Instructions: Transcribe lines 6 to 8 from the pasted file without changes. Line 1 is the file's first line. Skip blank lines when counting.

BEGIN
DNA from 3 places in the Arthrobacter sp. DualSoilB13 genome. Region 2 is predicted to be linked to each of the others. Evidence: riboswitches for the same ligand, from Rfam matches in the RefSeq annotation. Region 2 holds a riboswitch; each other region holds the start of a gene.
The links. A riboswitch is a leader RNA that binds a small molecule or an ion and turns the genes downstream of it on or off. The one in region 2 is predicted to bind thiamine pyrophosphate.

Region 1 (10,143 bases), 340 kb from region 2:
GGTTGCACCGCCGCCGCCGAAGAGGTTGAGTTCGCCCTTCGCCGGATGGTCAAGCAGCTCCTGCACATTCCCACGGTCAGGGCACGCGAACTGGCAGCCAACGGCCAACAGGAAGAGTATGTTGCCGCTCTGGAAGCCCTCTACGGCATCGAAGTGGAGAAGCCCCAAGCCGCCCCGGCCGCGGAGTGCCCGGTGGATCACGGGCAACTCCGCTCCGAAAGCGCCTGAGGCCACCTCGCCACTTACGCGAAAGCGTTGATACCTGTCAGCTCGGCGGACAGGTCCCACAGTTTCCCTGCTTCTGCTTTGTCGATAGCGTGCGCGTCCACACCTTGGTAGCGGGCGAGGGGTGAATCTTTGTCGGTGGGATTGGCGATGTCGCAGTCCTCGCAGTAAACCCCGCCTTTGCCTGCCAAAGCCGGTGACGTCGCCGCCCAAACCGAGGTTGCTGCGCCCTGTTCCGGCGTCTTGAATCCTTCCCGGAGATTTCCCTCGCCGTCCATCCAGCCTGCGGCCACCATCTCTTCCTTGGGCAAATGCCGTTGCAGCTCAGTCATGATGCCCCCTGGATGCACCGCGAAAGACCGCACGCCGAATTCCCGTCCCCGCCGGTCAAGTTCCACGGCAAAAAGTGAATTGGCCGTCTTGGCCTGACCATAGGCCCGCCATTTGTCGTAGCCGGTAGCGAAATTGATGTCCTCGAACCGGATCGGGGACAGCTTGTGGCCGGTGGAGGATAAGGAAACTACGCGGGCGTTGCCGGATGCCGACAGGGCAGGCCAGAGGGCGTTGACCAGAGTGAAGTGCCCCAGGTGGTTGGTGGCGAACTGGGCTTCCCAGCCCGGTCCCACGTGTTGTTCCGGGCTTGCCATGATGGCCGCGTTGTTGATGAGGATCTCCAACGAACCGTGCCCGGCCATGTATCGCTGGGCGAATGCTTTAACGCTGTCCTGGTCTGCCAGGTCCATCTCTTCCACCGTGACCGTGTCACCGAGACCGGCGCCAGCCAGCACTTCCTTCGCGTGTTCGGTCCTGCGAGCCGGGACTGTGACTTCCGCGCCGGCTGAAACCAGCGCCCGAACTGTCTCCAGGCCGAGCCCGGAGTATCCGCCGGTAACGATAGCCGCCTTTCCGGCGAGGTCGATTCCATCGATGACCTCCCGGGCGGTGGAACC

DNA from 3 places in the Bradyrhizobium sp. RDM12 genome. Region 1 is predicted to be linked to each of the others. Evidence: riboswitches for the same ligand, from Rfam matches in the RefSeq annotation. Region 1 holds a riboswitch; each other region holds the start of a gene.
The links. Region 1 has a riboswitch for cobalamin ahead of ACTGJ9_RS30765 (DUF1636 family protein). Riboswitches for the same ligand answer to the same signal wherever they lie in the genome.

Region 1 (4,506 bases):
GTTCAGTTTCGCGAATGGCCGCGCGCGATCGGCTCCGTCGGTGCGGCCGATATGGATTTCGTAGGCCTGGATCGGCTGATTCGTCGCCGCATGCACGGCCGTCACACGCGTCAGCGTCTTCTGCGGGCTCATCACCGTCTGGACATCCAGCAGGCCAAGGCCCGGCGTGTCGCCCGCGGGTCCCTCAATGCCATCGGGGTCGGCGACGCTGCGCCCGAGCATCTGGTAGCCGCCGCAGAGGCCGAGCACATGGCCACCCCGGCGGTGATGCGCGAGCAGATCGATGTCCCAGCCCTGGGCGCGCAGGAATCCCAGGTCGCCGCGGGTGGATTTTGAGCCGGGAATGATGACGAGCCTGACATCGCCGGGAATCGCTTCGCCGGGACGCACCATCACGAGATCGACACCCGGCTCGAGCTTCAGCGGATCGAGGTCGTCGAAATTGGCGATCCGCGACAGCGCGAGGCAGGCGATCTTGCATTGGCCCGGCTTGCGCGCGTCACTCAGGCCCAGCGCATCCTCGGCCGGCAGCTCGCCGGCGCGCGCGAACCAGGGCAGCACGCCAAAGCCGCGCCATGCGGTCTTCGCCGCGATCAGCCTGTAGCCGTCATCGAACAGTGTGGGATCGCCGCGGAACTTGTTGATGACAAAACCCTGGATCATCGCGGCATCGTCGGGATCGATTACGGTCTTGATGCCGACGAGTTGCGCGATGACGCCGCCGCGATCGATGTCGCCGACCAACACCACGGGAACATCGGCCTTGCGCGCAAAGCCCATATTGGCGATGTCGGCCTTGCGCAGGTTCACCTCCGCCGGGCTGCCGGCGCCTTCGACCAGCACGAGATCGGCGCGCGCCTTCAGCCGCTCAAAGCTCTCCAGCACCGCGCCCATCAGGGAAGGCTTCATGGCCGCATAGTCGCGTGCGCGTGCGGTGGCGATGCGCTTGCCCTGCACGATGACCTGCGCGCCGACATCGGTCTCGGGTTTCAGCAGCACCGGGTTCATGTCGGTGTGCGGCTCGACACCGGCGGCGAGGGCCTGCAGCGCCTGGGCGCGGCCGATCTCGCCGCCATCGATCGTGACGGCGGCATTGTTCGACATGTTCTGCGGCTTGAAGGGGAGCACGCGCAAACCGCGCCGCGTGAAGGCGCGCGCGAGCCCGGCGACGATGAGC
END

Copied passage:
The links. Region 1 has a riboswitch for cobalamin ahead of ACTGJ9_RS30765 (DUF1636 family protein). Riboswitches for the same ligand answer to the same signal wherever they lie in the genome.

Region 1 (4,506 bases):
GTTCAGTTTCGCGAATGGCCGCGCGCGATCGGCTCCGTCGGTGCGGCCGATATGGATTTCGTAGGCCTGGATCGGCTGATTCGTCGCCGCATGCACGGCCGTCACACGCGTCAGCGTCTTCTGCGGGCTCATCACCGTCTGGACATCCAGCAGGCCAAGGCCCGGCGTGTCGCCCGCGGGTCCCTCAATGCCATCGGGGTCGGCGACGCTGCGCCCGAGCATCTGGTAGCCGCCGCAGAGGCCGAGCACATGGCCACCCCGGCGGTGATGCGCGAGCAGATCGATGTCCCAGCCCTGGGCGCGCAGGAATCCCAGGTCGCCGCGGGTGGATTTTGAGCCGGGAATGATGACGAGCCTGACATCGCCGGGAATCGCTTCGCCGGGACGCACCATCACGAGATCGACACCCGGCTCGAGCTTCAGCGGATCGAGGTCGTCGAAATTGGCGATCCGCGACAGCGCGAGGCAGGCGATCTTGCATTGGCCCGGCTTGCGCGCGTCACTCAGGCCCAGCGCATCCTCGGCCGGCAGCTCGCCGGCGCGCGCGAACCAGGGCAGCACGCCAAAGCCGCGCCATGCGGTCTTCGCCGCGATCAGCCTGTAGCCGTCATCGAACAGTGTGGGATCGCCGCGGAACTTGTTGATGACAAAACCCTGGATCATCGCGGCATCGTCGGGATCGATTACGGTCTTGATGCCGACGAGTTGCGCGATGACGCCGCCGCGATCGATGTCGCCGACCAACACCACGGGAACATCGGCCTTGCGCGCAAAGCCCATATTGGCGATGTCGGCCTTGCGCAGGTTCACCTCCGCCGGGCTGCCGGCGCCTTCGACCAGCACGAGATCGGCGCGCGCCTTCAGCCGCTCAAAGCTCTCCAGCACCGCGCCCATCAGGGAAGGCTTCATGGCCGCATAGTCGCGTGCGCGTGCGGTGGCGATGCGCTTGCCCTGCACGATGACCTGCGCGCCGACATCGGTCTCGGGTTTCAGCAGCACCGGGTTCATGTCGGTGTGCGGCTCGACACCGGCGGCGAGGGCCTGCAGCGCCTGGGCGCGGCCGATCTCGCCGCCATCGATCGTGACGGCGGCATTGTTCGACATGTTCTGCGGCTTGAAGGGGAGCACGCGCAAACCGCGCCGCGTGAAGGCGCGCGCGAGCCCGGCGACGATGAGC